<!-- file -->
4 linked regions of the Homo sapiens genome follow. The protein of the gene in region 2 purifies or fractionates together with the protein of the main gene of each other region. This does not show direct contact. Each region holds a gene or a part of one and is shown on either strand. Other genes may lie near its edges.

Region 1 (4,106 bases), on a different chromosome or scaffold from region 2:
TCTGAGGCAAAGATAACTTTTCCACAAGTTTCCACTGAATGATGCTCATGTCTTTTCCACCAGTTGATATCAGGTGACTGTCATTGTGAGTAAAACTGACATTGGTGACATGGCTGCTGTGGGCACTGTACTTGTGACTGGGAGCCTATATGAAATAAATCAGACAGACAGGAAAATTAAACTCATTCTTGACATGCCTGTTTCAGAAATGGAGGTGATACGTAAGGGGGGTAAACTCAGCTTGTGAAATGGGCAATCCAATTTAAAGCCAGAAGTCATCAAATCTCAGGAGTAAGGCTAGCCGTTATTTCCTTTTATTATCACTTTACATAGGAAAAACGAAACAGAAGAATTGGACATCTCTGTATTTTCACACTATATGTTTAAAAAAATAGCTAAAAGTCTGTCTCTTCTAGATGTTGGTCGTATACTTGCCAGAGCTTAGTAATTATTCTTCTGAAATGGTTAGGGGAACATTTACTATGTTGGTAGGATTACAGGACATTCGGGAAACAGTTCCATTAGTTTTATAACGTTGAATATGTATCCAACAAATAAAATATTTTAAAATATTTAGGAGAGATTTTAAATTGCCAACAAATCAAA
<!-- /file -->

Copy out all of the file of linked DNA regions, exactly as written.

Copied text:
4 linked regions of the Homo sapiens genome follow. The protein of the gene in region 2 purifies or fractionates together with the protein of the main gene of each other region. This does not show direct contact. Each region holds a gene or a part of one and is shown on either strand. Other genes may lie near its edges.

Region 1 (4,106 bases), on a different chromosome or scaffold from region 2:
TCTGAGGCAAAGATAACTTTTCCACAAGTTTCCACTGAATGATGCTCATGTCTTTTCCACCAGTTGATATCAGGTGACTGTCATTGTGAGTAAAACTGACATTGGTGACATGGCTGCTGTGGGCACTGTACTTGTGACTGGGAGCCTATATGAAATAAATCAGACAGACAGGAAAATTAAACTCATTCTTGACATGCCTGTTTCAGAAATGGAGGTGATACGTAAGGGGGGTAAACTCAGCTTGTGAAATGGGCAATCCAATTTAAAGCCAGAAGTCATCAAATCTCAGGAGTAAGGCTAGCCGTTATTTCCTTTTATTATCACTTTACATAGGAAAAACGAAACAGAAGAATTGGACATCTCTGTATTTTCACACTATATGTTTAAAAAAATAGCTAAAAGTCTGTCTCTTCTAGATGTTGGTCGTATACTTGCCAGAGCTTAGTAATTATTCTTCTGAAATGGTTAGGGGAACATTTACTATGTTGGTAGGATTACAGGACATTCGGGAAACAGTTCCATTAGTTTTATAACGTTGAATATGTATCCAACAAATAAAATATTTTAAAATATTTAGGAGAGATTTTAAATTGCCAACAAATCAAA